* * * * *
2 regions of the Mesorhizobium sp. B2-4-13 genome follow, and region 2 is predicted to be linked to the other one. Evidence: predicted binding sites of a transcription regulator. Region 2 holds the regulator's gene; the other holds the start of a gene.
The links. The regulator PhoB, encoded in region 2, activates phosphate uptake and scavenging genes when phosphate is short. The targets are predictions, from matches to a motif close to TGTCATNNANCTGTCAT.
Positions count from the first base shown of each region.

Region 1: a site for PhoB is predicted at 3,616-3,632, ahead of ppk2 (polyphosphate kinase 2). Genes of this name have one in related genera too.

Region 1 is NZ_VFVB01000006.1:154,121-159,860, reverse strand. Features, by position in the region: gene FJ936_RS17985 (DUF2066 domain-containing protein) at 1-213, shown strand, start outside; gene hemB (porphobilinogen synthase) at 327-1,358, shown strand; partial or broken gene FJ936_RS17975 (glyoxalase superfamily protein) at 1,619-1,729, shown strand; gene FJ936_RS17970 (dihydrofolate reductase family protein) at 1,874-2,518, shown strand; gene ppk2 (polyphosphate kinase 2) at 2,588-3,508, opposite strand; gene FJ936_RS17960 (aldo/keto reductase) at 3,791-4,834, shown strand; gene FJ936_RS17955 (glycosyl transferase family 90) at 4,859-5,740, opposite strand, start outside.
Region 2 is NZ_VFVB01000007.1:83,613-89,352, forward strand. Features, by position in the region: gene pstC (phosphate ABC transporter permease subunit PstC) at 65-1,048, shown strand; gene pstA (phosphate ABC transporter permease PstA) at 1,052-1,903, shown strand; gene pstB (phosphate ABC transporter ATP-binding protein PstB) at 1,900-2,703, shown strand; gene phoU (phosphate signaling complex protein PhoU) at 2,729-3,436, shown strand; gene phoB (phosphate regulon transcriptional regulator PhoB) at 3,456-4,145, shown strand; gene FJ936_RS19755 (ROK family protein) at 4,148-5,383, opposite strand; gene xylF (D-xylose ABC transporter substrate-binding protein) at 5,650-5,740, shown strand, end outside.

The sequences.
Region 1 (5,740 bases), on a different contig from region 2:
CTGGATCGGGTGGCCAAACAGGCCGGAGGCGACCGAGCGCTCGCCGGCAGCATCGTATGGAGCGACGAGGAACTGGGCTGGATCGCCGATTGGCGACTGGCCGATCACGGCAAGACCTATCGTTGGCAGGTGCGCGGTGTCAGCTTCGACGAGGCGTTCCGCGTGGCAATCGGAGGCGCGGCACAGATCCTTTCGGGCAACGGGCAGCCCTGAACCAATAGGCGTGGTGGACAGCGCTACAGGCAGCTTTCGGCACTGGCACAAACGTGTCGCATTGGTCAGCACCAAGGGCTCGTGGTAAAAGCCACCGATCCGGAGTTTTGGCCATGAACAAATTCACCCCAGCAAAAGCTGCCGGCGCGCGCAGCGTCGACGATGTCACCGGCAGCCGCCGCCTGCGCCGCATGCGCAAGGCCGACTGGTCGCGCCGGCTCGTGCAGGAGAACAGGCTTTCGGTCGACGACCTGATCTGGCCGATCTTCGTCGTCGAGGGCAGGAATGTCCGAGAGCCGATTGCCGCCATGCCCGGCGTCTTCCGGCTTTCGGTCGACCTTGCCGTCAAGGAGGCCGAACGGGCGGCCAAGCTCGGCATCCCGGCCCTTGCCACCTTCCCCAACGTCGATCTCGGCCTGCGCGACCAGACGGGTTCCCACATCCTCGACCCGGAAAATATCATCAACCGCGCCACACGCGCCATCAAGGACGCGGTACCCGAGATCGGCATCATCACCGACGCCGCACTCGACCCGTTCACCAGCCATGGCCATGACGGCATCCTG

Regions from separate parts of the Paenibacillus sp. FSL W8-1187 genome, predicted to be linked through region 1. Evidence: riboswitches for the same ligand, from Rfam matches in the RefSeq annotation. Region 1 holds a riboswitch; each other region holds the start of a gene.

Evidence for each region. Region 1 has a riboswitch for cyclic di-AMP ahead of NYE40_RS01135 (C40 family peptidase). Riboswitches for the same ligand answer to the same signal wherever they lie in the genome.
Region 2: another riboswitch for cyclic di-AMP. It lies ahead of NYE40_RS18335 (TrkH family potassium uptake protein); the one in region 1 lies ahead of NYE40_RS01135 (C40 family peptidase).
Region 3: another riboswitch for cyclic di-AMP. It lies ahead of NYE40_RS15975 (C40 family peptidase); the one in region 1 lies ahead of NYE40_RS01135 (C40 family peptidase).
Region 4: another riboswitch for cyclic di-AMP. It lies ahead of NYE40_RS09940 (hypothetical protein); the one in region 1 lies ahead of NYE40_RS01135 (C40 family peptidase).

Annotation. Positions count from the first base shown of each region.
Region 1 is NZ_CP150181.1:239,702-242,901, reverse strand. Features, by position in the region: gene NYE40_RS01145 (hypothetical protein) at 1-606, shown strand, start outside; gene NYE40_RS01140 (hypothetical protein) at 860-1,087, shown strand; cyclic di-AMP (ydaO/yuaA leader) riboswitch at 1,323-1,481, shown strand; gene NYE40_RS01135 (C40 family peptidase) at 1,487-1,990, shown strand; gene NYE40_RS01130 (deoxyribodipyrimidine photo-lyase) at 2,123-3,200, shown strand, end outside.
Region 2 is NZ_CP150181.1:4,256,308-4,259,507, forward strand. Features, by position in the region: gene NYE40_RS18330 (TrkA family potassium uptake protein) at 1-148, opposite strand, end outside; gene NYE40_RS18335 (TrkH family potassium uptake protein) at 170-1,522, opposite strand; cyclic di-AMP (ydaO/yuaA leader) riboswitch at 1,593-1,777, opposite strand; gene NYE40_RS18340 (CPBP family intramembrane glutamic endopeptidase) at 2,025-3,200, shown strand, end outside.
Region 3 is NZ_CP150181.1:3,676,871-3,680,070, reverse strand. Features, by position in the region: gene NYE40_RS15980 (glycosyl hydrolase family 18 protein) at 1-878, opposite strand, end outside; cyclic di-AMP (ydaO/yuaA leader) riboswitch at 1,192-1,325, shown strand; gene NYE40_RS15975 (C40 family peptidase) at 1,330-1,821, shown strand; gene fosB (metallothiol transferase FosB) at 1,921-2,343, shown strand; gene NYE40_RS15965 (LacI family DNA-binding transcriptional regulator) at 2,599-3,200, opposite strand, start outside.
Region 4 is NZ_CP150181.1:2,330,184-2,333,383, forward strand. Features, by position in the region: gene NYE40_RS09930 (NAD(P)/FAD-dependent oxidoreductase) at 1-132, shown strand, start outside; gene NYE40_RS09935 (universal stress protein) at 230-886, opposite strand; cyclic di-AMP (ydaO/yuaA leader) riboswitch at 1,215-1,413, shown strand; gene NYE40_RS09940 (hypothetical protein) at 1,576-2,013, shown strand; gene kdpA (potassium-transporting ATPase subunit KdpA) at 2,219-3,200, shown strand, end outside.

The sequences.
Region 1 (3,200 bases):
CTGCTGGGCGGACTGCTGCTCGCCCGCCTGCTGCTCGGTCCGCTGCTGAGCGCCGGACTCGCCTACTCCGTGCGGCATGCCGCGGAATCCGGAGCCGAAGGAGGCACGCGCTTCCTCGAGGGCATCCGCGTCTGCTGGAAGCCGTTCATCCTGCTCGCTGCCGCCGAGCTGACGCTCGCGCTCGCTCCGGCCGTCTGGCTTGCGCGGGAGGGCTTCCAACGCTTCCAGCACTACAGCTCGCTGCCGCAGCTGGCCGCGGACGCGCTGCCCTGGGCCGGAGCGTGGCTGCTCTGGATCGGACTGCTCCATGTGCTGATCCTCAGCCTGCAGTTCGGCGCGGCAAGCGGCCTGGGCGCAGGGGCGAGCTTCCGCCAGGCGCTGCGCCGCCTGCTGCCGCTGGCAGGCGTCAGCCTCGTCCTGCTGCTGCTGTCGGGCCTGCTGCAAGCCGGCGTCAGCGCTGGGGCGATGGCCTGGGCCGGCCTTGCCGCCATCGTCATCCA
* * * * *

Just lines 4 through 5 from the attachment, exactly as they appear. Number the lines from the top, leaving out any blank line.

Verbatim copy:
Region 1: a site for PhoB is predicted at 3,616-3,632, ahead of ppk2 (polyphosphate kinase 2). Genes of this name have one in related genera too.

Region 1 is NZ_VFVB01000006.1:154,121-159,860, reverse strand. Features, by position in the region: gene FJ936_RS17985 (DUF2066 domain-containing protein) at 1-213, shown strand, start outside; gene hemB (porphobilinogen synthase) at 327-1,358, shown strand; partial or broken gene FJ936_RS17975 (glyoxalase superfamily protein) at 1,619-1,729, shown strand; gene FJ936_RS17970 (dihydrofolate reductase family protein) at 1,874-2,518, shown strand; gene ppk2 (polyphosphate kinase 2) at 2,588-3,508, opposite strand; gene FJ936_RS17960 (aldo/keto reductase) at 3,791-4,834, shown strand; gene FJ936_RS17955 (glycosyl transferase family 90) at 4,859-5,740, opposite strand, start outside.